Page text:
Frozen meat

Pony Soldier

Well Known Rokslider
Joined
Dec 31, 2021
Messages
812
Location
Montana
This isn't new but I am curious. I got a cow last night in a god- awful place. We got her cleaned and got her off the cliff to heavy timber for the night but had to leave before we froze. We had 4 miles to get back to the truck and get home for dinner.

By the time we got back today she was well on her way to frozen. We got her quartered with an electric saw but struggled to even cut the hide. We got the quarters to the truck with horses. We loaded them into the truck where they froze to the box.

I couldn't skin and wash the meat because at 3 degrees they were well on the way to a brick.

After dinner I brought them into our heated mud room and hope they will thaw by morning.

Anybody got any other ideas for these circumstances. I have brought in frozen and cleaned quarters and thawed them in the bathtub so I could cut them up.
 

dieselchessy

Well Known Rokslider
Joined
Apr 21, 2015
Messages
797
We hang ours in a cooler at around 35 to 38 degrees and after a few days it’s ready to cut up. If you don’t have a cooler, sounds like your mud room may suffice.

I’ve also placed frozen meat in large 150qt coolers in the house with the lid cracked and the drain open so the air will slowly flow and thaw. I rotate the meat a few times a day.
 

JBrown1

Well Known Rokslider
Joined
Sep 8, 2021
Messages
138
I used to hunt caribou pretty regularly at -20. The quarters would freeze solid by the time we got them home.

I always used the mud room to bring them up to the point that they were beginning to thaw. Then it was on to the kitchen counter to separate the muscle groups and allow them to thaw a bit more.

Honestly, I took a few quarters straight to the kitchen counter while solidly frozen. I would monitor them and then begin cutting as soon as they had thawed enough to cut into them. It worked fine.

Mine were always skinned though....
 

Yellowknife

Well Known Rokslider
Joined
Apr 9, 2012
Messages
1,799
Location
Fishhook, Alaska
You might find the meat to be pretty tough due to “cold shortening” if it’s frozen during rigor. I’ve been down that road before.

If I can I go to some length to keep them from freezing for the first 24 hrs or so. If it’s that cold, I try to leave the hide on and the animal mostly intact when I can. Or if that’s not possible I’ve covered quarters in tarps and buried them in snow (acting as an insulator) overnight to good effect. If you get through the rigor stage before they freeze solid then it’s all fine.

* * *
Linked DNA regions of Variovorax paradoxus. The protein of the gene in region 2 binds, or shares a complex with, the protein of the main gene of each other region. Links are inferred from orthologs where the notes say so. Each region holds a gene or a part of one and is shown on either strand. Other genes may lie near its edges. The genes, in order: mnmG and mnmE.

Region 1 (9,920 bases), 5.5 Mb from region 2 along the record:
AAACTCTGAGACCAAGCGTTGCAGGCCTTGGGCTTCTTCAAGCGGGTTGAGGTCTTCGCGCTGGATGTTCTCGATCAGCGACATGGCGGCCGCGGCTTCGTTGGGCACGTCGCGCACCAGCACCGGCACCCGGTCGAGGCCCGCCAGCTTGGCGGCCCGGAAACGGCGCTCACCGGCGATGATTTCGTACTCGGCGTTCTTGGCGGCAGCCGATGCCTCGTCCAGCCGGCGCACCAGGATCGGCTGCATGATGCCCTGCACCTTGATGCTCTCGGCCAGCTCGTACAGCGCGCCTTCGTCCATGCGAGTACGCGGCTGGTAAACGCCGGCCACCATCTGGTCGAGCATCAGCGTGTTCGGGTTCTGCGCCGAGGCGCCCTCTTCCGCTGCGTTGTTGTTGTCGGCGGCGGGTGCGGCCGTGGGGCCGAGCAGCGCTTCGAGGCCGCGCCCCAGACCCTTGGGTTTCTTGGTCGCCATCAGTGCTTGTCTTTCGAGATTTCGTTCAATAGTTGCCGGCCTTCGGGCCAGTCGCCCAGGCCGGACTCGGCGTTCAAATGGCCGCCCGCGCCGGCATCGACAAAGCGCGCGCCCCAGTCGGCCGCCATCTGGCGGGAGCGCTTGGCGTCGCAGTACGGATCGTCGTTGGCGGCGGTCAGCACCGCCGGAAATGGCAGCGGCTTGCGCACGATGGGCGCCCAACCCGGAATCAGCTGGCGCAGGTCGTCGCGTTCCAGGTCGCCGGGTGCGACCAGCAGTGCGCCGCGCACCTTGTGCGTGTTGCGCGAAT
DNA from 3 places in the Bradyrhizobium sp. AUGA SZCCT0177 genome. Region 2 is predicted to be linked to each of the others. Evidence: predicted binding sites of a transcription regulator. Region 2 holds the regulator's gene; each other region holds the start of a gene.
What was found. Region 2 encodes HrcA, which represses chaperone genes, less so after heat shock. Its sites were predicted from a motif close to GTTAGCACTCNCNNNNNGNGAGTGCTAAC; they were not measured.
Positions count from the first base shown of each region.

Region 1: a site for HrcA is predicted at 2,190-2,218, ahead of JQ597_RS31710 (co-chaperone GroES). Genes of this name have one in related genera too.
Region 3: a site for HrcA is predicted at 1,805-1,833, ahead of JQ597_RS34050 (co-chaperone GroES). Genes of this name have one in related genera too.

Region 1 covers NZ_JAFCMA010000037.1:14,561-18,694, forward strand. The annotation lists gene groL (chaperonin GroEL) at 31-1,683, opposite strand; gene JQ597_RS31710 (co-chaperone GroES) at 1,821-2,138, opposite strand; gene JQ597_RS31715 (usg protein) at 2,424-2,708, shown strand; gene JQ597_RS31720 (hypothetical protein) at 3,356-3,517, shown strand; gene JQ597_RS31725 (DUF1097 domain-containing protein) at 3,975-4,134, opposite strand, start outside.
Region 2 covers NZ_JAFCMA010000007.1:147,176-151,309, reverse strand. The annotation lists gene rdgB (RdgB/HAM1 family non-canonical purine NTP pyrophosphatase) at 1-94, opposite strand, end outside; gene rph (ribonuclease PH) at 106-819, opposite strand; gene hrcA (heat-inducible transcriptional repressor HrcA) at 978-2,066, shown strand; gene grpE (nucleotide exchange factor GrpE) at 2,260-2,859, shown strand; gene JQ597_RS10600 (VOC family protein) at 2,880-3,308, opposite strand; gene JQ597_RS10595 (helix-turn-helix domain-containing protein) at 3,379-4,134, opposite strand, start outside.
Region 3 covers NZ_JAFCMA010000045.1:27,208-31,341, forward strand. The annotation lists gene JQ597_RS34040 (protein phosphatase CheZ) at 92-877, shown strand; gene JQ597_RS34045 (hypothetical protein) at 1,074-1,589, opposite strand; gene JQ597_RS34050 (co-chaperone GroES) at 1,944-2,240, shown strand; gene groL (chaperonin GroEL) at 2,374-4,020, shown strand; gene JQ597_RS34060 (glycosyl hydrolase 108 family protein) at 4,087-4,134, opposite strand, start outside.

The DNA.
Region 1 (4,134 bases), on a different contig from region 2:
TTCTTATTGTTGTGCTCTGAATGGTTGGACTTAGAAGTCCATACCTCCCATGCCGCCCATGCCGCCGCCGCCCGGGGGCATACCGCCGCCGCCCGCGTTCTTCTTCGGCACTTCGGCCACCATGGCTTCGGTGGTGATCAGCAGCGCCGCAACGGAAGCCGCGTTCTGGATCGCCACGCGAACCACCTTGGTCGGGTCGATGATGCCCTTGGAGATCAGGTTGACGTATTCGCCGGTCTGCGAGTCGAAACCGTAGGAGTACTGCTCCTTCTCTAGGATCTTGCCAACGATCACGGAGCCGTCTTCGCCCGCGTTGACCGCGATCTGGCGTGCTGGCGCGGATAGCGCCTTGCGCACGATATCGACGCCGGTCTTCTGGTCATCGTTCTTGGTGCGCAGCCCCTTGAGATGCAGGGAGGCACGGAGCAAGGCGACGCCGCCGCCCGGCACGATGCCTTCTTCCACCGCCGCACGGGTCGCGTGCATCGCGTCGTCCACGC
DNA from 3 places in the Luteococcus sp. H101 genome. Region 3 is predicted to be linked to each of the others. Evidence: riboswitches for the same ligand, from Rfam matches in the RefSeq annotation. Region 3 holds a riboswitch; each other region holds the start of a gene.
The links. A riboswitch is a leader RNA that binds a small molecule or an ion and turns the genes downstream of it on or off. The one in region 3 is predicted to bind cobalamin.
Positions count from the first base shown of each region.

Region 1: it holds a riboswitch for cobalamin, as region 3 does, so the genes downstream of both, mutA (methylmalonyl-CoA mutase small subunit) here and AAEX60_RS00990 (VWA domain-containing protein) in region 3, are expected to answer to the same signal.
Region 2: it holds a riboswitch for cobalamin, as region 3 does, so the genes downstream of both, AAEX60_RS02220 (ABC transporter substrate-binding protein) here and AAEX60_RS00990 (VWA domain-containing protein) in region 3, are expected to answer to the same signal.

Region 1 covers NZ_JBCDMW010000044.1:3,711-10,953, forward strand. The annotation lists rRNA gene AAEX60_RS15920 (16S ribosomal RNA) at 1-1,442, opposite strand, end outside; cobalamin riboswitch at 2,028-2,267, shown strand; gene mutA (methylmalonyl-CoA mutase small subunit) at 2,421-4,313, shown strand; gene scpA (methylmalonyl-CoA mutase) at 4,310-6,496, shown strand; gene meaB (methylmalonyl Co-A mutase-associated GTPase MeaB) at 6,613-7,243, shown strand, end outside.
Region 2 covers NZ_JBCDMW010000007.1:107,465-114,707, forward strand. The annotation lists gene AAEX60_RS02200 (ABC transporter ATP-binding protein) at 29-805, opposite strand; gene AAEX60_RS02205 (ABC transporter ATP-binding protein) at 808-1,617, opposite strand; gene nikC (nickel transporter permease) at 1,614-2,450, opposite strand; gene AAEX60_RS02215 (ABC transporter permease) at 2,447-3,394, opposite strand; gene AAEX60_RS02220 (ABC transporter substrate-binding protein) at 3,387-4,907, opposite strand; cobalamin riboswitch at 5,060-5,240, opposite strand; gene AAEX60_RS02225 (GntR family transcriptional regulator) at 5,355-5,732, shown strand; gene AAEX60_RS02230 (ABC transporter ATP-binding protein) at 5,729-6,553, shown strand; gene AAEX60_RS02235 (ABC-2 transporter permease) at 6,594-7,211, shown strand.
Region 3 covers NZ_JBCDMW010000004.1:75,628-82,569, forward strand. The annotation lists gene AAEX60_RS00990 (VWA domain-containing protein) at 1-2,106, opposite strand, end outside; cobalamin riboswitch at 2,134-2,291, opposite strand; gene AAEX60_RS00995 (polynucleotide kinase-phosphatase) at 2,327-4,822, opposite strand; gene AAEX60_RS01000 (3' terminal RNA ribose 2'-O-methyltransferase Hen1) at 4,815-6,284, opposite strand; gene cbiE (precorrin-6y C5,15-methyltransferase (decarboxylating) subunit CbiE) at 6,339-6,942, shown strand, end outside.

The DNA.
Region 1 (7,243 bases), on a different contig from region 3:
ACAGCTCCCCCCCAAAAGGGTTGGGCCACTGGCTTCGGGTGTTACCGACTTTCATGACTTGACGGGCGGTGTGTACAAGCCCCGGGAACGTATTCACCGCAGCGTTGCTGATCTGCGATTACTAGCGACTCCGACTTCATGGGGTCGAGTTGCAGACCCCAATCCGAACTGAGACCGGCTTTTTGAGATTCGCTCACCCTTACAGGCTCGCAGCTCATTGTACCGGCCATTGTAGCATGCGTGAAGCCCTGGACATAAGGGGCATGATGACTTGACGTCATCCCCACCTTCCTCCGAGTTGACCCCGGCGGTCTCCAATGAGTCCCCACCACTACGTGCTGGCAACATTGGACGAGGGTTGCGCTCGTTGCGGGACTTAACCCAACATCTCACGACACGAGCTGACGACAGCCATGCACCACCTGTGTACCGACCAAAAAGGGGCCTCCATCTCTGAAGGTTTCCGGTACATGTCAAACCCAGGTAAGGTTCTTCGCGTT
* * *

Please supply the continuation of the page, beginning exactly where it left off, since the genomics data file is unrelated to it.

Back to your question. When I have had solidly frozen quarters I’ve just hung in a cool place (garage) for several days and let them slowly defrost. It may drip quite a bit, so have something under it.
 

Nickofthewoods

Expert Meme Maker
Joined
Oct 5, 2018
Messages
1,537
Location
Colorado
Having the hide on is not a big deal once it's frozen. The first several elk hunts I ever went on were December cow elk hunts on a friend's property in Northern Colorado. We would just gut them and drag them out on snowmobiles and then use chain hoists on the property to hang them overnight. They were usually frozen solid by morning and we would back the truck under them and take them home and re-hang them in the garage for a few days where it usually stayed in the 40's. Even if they freeze quickly I think it's important for meat quality to get past that 48 hour rigor phase if you can find a place that stays above freezing but doesn't get above 50 during the day.
 

highcountrymuley

Well Known Rokslider
Joined
Oct 10, 2018
Messages
242
I very had problems with meat freezing in the rigor stage. Don't know how to make better if it does freeze too early..
 
OP
P

Pony Soldier

Well Known Rokslider
Joined
Dec 31, 2021
Messages
812
Location
Montana
We put all the quarters on the heated mud porch on a tarp. By morning they were thawed enough to allow them to be skinned, trimmed, and washed. There are always stray hair and things on the meat. Once they are cleaned, I wrap them in sheets and let them freeze. I can prolong cutting them until after season where I bring them in, let them thaw and cut and package them.
 

mxgsfmdpx

Well Known Rokslider
Joined
Oct 22, 2019
Messages
2,777
Location
Central Arizona
Frozen or not those electric saws suck at cutting hide depending on the blade you use. Defrost and get the hide off. We hang our minnesota deer whole for at least 5 days before butchering. Makes for great venison.

487B4643-5C32-4F23-B8FF-37B9858B16D2.jpeg
 
OP
P

Pony Soldier

Well Known Rokslider
Joined
Dec 31, 2021
Messages
812
Location
Montana
I use a coarse 10-11" blade on the reciprocating saw. It goes through the frozen legs quickly. We split the hide down the back with a knife and then split the spine quickly to ready the quarters for the horses. It cuts our process time to less than an hour.
 
Top